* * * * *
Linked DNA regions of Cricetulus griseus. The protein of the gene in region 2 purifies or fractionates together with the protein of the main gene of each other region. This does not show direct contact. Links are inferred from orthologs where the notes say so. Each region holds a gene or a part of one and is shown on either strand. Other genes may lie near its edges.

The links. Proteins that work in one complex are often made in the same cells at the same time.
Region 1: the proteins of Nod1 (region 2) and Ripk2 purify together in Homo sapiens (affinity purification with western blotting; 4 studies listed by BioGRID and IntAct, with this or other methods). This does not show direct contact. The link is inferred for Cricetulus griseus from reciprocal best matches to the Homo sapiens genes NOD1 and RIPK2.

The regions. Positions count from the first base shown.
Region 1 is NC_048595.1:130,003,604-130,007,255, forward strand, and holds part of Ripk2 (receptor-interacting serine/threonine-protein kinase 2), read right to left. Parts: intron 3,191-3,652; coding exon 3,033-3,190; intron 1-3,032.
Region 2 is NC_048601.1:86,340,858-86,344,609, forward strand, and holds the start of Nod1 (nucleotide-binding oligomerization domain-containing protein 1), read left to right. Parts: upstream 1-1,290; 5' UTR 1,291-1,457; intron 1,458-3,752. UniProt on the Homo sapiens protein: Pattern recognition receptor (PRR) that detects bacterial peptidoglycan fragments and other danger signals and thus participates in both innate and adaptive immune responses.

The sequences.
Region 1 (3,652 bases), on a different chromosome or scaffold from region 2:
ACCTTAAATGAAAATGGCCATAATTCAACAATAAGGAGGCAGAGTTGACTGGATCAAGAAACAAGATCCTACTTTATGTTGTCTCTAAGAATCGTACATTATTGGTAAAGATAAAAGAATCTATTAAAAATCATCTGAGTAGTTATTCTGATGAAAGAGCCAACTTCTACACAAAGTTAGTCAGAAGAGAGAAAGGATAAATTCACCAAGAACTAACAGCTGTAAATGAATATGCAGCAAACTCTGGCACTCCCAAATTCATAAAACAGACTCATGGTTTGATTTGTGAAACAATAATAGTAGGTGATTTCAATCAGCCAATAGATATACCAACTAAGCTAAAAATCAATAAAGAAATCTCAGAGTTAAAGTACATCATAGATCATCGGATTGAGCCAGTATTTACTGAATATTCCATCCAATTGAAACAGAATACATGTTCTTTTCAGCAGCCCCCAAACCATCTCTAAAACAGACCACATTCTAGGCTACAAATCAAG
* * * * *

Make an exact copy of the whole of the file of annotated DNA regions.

Linked DNA regions of Cricetulus griseus. The protein of the gene in region 2 purifies or fractionates together with the protein of the main gene of each other region. This does not show direct contact. Links are inferred from orthologs where the notes say so. Each region holds a gene or a part of one and is shown on either strand. Other genes may lie near its edges.

The links. Proteins that work in one complex are often made in the same cells at the same time.
Region 1: the proteins of Nod1 (region 2) and Ripk2 purify together in Homo sapiens (affinity purification with western blotting; 4 studies listed by BioGRID and IntAct, with this or other methods). This does not show direct contact. The link is inferred for Cricetulus griseus from reciprocal best matches to the Homo sapiens genes NOD1 and RIPK2.

The regions. Positions count from the first base shown.
Region 1 is NC_048595.1:130,003,604-130,007,255, forward strand, and holds part of Ripk2 (receptor-interacting serine/threonine-protein kinase 2), read right to left. Parts: intron 3,191-3,652; coding exon 3,033-3,190; intron 1-3,032.
Region 2 is NC_048601.1:86,340,858-86,344,609, forward strand, and holds the start of Nod1 (nucleotide-binding oligomerization domain-containing protein 1), read left to right. Parts: upstream 1-1,290; 5' UTR 1,291-1,457; intron 1,458-3,752. UniProt on the Homo sapiens protein: Pattern recognition receptor (PRR) that detects bacterial peptidoglycan fragments and other danger signals and thus participates in both innate and adaptive immune responses.

The sequences.
Region 1 (3,652 bases), on a different chromosome or scaffold from region 2:
ACCTTAAATGAAAATGGCCATAATTCAACAATAAGGAGGCAGAGTTGACTGGATCAAGAAACAAGATCCTACTTTATGTTGTCTCTAAGAATCGTACATTATTGGTAAAGATAAAAGAATCTATTAAAAATCATCTGAGTAGTTATTCTGATGAAAGAGCCAACTTCTACACAAAGTTAGTCAGAAGAGAGAAAGGATAAATTCACCAAGAACTAACAGCTGTAAATGAATATGCAGCAAACTCTGGCACTCCCAAATTCATAAAACAGACTCATGGTTTGATTTGTGAAACAATAATAGTAGGTGATTTCAATCAGCCAATAGATATACCAACTAAGCTAAAAATCAATAAAGAAATCTCAGAGTTAAAGTACATCATAGATCATCGGATTGAGCCAGTATTTACTGAATATTCCATCCAATTGAAACAGAATACATGTTCTTTTCAGCAGCCCCCAAACCATCTCTAAAACAGACCACATTCTAGGCTACAAATCAAG